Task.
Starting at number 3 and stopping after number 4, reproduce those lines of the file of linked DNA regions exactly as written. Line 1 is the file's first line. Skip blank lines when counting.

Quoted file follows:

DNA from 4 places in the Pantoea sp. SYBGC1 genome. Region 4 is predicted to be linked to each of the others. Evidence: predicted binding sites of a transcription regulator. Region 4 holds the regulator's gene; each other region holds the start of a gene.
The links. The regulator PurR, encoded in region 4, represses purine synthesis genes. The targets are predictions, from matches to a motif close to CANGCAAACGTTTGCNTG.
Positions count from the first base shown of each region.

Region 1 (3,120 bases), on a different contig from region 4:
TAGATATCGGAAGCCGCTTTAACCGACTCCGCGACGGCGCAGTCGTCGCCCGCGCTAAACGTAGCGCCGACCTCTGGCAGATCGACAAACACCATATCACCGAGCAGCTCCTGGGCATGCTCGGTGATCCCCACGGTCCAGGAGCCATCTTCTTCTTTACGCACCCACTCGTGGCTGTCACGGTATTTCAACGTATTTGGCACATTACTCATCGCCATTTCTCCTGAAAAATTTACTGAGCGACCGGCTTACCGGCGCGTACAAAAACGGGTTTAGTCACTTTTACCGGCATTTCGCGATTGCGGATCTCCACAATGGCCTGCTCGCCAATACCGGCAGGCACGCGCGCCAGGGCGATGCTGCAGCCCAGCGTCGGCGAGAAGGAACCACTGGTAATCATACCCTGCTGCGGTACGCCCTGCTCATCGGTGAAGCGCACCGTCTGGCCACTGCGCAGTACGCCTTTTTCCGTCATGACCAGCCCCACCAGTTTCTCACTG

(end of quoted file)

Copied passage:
Positions count from the first base shown of each region.

Region 1 (3,120 bases), on a different contig from region 4: